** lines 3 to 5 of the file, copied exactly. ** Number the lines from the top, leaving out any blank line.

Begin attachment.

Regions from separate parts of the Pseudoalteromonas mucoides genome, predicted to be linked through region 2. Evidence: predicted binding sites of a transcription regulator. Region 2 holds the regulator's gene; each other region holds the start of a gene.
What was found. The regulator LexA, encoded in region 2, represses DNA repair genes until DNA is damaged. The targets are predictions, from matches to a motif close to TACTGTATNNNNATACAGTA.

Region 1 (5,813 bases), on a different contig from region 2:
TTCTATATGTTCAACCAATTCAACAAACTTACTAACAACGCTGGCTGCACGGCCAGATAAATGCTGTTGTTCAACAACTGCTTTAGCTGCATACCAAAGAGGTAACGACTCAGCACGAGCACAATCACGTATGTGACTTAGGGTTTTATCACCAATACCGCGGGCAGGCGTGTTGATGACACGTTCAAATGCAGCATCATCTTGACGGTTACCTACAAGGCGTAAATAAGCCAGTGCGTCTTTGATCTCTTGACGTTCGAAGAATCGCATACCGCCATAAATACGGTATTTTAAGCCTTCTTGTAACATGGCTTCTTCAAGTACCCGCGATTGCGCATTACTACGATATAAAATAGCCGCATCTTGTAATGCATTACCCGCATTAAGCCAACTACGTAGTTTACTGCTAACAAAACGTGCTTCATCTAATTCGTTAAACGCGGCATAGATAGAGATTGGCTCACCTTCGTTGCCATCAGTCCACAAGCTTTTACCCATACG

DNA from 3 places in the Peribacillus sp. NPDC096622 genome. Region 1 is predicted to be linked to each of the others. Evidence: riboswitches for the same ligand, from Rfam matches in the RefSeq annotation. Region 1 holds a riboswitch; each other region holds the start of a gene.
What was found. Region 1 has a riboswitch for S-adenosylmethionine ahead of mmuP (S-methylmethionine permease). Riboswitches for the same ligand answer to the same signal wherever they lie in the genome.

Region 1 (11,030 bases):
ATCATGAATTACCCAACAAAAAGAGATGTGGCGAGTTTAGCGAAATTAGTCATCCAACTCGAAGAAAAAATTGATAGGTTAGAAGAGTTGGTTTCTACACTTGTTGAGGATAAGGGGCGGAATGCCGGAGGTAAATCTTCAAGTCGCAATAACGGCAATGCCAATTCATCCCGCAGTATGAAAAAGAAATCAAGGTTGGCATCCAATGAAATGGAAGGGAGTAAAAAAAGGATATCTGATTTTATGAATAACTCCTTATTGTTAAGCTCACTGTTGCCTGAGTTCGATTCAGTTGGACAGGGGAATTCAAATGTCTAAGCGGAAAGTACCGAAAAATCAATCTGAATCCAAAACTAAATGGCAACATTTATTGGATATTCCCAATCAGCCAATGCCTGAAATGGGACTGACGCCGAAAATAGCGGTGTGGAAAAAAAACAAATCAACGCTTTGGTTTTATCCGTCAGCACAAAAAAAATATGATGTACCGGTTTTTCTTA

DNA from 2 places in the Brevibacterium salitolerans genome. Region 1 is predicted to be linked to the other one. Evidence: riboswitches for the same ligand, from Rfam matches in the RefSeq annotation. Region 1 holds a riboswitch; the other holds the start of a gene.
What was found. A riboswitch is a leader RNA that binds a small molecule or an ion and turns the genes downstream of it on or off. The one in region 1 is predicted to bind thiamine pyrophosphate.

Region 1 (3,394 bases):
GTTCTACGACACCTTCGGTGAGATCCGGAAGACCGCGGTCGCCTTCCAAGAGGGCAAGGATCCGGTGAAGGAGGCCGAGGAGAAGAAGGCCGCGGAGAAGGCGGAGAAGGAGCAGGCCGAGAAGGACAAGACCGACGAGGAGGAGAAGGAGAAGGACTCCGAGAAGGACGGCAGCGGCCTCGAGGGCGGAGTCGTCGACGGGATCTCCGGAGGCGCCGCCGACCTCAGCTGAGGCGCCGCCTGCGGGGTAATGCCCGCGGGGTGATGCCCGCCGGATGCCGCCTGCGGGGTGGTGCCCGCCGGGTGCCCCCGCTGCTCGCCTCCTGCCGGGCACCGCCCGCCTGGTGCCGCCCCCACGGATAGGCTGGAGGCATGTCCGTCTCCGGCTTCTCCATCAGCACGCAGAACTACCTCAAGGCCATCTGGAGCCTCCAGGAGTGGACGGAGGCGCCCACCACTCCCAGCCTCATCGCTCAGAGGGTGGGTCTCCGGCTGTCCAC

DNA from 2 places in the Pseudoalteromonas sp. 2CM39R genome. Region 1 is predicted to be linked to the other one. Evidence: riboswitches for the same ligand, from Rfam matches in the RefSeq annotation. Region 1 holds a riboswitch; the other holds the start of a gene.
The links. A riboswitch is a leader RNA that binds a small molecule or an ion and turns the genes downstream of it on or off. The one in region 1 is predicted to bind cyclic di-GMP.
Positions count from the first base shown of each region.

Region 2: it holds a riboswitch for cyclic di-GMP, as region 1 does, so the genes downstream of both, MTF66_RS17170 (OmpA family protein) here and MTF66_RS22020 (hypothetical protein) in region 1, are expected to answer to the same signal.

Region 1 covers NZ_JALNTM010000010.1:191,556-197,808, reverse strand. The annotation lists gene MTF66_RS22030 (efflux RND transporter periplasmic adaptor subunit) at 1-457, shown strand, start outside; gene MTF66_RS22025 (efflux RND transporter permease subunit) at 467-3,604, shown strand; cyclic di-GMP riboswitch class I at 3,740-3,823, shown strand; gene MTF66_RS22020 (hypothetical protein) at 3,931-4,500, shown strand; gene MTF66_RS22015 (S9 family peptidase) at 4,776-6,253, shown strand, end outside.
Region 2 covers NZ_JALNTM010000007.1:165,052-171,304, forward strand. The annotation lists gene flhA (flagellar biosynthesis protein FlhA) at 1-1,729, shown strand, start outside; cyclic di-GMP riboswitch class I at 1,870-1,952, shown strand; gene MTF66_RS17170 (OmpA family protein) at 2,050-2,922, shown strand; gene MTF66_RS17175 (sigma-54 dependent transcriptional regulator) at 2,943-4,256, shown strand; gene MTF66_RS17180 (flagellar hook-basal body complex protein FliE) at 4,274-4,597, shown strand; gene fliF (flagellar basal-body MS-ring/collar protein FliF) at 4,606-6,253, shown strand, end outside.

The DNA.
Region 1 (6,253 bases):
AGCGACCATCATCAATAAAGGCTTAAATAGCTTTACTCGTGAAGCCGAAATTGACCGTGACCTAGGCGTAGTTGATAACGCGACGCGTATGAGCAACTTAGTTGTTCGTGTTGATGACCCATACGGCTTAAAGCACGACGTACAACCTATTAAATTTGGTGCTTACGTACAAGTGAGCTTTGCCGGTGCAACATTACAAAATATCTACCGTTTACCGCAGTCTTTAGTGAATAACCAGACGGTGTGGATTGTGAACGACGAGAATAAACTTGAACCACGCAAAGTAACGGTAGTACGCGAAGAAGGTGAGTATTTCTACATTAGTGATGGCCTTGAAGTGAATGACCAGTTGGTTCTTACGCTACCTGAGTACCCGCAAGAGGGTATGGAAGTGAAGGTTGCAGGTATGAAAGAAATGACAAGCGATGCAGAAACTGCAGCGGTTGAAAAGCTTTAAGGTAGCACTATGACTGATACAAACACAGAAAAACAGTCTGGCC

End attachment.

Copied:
Region 1 (5,813 bases), on a different contig from region 2:
TTCTATATGTTCAACCAATTCAACAAACTTACTAACAACGCTGGCTGCACGGCCAGATAAATGCTGTTGTTCAACAACTGCTTTAGCTGCATACCAAAGAGGTAACGACTCAGCACGAGCACAATCACGTATGTGACTTAGGGTTTTATCACCAATACCGCGGGCAGGCGTGTTGATGACACGTTCAAATGCAGCATCATCTTGACGGTTACCTACAAGGCGTAAATAAGCCAGTGCGTCTTTGATCTCTTGACGTTCGAAGAATCGCATACCGCCATAAATACGGTATTTTAAGCCTTCTTGTAACATGGCTTCTTCAAGTACCCGCGATTGCGCATTACTACGATATAAAATAGCCGCATCTTGTAATGCATTACCCGCATTAAGCCAACTACGTAGTTTACTGCTAACAAAACGTGCTTCATCTAATTCGTTAAACGCGGCATAGATAGAGATTGGCTCACCTTCGTTGCCATCAGTCCACAAGCTTTTACCCATACG

DNA from 3 places in the Peribacillus sp. NPDC096622 genome. Region 1 is predicted to be linked to each of the others. Evidence: riboswitches for the same ligand, from Rfam matches in the RefSeq annotation. Region 1 holds a riboswitch; each other region holds the start of a gene.